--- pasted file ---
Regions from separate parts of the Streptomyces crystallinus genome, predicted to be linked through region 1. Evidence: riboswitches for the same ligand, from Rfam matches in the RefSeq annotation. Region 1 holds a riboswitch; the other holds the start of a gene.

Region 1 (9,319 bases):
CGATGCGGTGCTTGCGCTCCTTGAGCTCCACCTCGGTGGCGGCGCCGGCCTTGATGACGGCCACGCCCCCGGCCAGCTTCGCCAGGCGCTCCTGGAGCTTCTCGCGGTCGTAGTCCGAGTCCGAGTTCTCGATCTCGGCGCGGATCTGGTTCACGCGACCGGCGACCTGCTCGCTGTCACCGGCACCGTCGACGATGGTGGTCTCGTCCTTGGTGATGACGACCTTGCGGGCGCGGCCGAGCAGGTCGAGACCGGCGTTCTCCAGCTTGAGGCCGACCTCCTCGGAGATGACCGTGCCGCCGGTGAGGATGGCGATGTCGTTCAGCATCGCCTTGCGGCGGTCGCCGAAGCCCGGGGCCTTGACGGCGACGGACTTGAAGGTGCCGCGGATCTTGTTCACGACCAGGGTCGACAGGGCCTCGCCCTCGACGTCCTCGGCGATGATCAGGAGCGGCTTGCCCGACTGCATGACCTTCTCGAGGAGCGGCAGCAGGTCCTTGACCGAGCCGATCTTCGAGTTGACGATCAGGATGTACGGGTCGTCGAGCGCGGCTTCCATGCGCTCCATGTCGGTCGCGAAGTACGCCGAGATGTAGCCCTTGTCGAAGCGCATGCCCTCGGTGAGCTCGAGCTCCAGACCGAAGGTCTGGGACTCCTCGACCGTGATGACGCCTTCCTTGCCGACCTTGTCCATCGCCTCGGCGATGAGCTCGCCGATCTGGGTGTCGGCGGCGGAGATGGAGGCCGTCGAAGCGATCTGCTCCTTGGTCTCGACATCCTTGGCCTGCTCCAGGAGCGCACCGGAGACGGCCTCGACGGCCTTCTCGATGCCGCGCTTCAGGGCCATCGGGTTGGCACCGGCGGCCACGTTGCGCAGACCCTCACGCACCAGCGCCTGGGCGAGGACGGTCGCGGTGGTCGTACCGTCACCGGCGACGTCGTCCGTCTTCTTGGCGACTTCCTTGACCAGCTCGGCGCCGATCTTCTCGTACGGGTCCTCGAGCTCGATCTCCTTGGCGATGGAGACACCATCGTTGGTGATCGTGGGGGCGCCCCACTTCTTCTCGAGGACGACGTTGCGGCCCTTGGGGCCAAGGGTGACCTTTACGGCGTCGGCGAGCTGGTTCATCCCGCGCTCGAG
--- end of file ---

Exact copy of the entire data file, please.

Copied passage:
Regions from separate parts of the Streptomyces crystallinus genome, predicted to be linked through region 1. Evidence: riboswitches for the same ligand, from Rfam matches in the RefSeq annotation. Region 1 holds a riboswitch; the other holds the start of a gene.

Region 1 (9,319 bases):
CGATGCGGTGCTTGCGCTCCTTGAGCTCCACCTCGGTGGCGGCGCCGGCCTTGATGACGGCCACGCCCCCGGCCAGCTTCGCCAGGCGCTCCTGGAGCTTCTCGCGGTCGTAGTCCGAGTCCGAGTTCTCGATCTCGGCGCGGATCTGGTTCACGCGACCGGCGACCTGCTCGCTGTCACCGGCACCGTCGACGATGGTGGTCTCGTCCTTGGTGATGACGACCTTGCGGGCGCGGCCGAGCAGGTCGAGACCGGCGTTCTCCAGCTTGAGGCCGACCTCCTCGGAGATGACCGTGCCGCCGGTGAGGATGGCGATGTCGTTCAGCATCGCCTTGCGGCGGTCGCCGAAGCCCGGGGCCTTGACGGCGACGGACTTGAAGGTGCCGCGGATCTTGTTCACGACCAGGGTCGACAGGGCCTCGCCCTCGACGTCCTCGGCGATGATCAGGAGCGGCTTGCCCGACTGCATGACCTTCTCGAGGAGCGGCAGCAGGTCCTTGACCGAGCCGATCTTCGAGTTGACGATCAGGATGTACGGGTCGTCGAGCGCGGCTTCCATGCGCTCCATGTCGGTCGCGAAGTACGCCGAGATGTAGCCCTTGTCGAAGCGCATGCCCTCGGTGAGCTCGAGCTCCAGACCGAAGGTCTGGGACTCCTCGACCGTGATGACGCCTTCCTTGCCGACCTTGTCCATCGCCTCGGCGATGAGCTCGCCGATCTGGGTGTCGGCGGCGGAGATGGAGGCCGTCGAAGCGATCTGCTCCTTGGTCTCGACATCCTTGGCCTGCTCCAGGAGCGCACCGGAGACGGCCTCGACGGCCTTCTCGATGCCGCGCTTCAGGGCCATCGGGTTGGCACCGGCGGCCACGTTGCGCAGACCCTCACGCACCAGCGCCTGGGCGAGGACGGTCGCGGTGGTCGTACCGTCACCGGCGACGTCGTCCGTCTTCTTGGCGACTTCCTTGACCAGCTCGGCGCCGATCTTCTCGTACGGGTCCTCGAGCTCGATCTCCTTGGCGATGGAGACACCATCGTTGGTGATCGTGGGGGCGCCCCACTTCTTCTCGAGGACGACGTTGCGGCCCTTGGGGCCAAGGGTGACCTTTACGGCGTCGGCGAGCTGGTTCATCCCGCGCTCGAG